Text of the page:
CAIRO -- Rival rallies kicked off here Saturday on the third
anniversary of the nation's uprising, raising fears of more violence a
day after a string of deadly blasts shook the capital.
forces heightened their presence across Cairo, flying military
helicopters overhead and blocking major roads including those leading to
Tahrir Square, the heart of the 18-day uprising against longtime
dictator Hosni Mubarak in 2011.
An anti-coup alliance led by
Egypt's Muslim Brotherhood called for anti-government demonstrations to
begin at more than 30 meeting points citywide following midday prayers.
Over the past six months the Brotherhood has continued to protest in
Egypt's streets, claiming the nation's current leaders have no
"People wouldn't give up demanding freedom and dignity," the anti-coup alliance said on Twitter ahead of Saturday's protests.
The Brotherhood's resolve is rooted in a military coup that forced the
movement out of power last summer. After Mubarak's 2011 ouster, the
Brotherhood was the nation's most popular political force, winning the
most seats of any party in a parliamentary vote. Then Mohamed Morsi, one
of the Brotherhood's own, was elected president in 2012 in a major
turning point for a movement that was repressed for years under Mubarak.
But the tides dramatically shifted again when millions rose up
against Morsi last year in anger over his leadership. Egypt's army chief
took charge, a constitution drafted under Morsi was suspended, the
nation's legislature was dissolved and Morsi was swept into detention.
Supporters of the power shift refer to it as the "June 30 Revolution."
with seemingly widespread support, now consider the Brotherhood a
terrorist group and are intensifying a crackdown on any political
"The Egyptian authorities are using every resource at
their disposal to quash dissent and trample on human rights," Amnesty
International said in a scathing report released earlier this week.
years on, the demands of the '25 January Revolution' for dignity and
human rights seem further away than ever," said Amnesty's Hassiba Hadj
Sahraoui, deputy director of the Middle East and North Africa Program.
"Several of its architects are behind bars and repression and impunity
are the order of the day."
But the nation's military and interim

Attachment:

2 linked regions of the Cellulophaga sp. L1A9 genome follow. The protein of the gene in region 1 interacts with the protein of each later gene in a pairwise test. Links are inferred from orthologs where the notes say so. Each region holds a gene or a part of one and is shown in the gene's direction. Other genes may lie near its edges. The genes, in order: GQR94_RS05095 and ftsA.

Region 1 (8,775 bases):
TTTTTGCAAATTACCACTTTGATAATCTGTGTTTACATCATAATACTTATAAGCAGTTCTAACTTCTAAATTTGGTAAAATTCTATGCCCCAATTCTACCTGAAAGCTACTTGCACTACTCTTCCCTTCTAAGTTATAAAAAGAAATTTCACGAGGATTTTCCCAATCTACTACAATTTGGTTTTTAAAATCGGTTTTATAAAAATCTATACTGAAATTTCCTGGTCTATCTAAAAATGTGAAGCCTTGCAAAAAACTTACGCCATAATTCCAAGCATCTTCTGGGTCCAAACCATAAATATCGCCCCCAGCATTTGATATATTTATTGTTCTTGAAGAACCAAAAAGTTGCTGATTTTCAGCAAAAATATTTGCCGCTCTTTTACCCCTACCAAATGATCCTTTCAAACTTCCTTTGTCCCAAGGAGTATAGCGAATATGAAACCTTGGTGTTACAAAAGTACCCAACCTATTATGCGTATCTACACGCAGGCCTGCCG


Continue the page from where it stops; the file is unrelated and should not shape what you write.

leaders are solidly backed by Egyptians who believe Egypt's army chief,
Gen. Abdel Fattah Al Sisi, saved the nation from civil war between
opposing political groups - and from the Muslim Brotherhood - when he
ousted Morsi last summer.
"Sisi is a good man," said Mohammed Karim, who works in a shop on
Tahrir Square and backs Egypt's leaders. On Saturday, he said, "you're
going to see millions in the streets" to celebrate the university of the
Egypt's interior minister has urged Egyptians to
take to the streets to commemorate the Jan. 25 uprising, which
authorities say was protected by last summer's June 30 Revolution.
June 30th revolution took place in order to put the January 25th
revolution back on the right track after some forces tried to hijack it
for personal gain," Egyptian President Adly Mansour said in a speech.
revolution came to mend a rift that was caused by the malfeasance of
some leaders and individuals who erred from their responsibility to
protect this nation and its people," he said. "They abused their power,
which was granted to them only to protect and serve the people."
Beit al-Maqdis, an al-Qaeda inspired group, claimed responsibility for a
string of deadly attacks that tore through the capital Friday,
according to the monitoring service SITE, which tracks international
terrorists. The organization, which is based in Egypt's restive Sinai
Peninsula, also attempted to assassinate Egypt's interior minister last
The first blast resounded in Egypt's capital Friday around dawn
outside a police headquarters in downtown Cairo. Two separate explosions
followed almost immediately on the opposite side of the Nile, which
runs through the capital, the state news agency MENA reported. A fourth
blast took place later in the day in an attack on a police convoy. Six were killed in the blasts and dozens were wounded, the state news agency reported.
In addition, clashes between protesters and security forces Friday killed 14 people, Reuters reported.
Saturday, another bomb went off near a Cairo police institution, but
caused no casualties, spokesman for the Interior Ministry told the
The U.S. Embassy in Cairo condemned the
attacks Friday, and urged Americans to be alert and limit their
movements ahead of Saturday's rallies.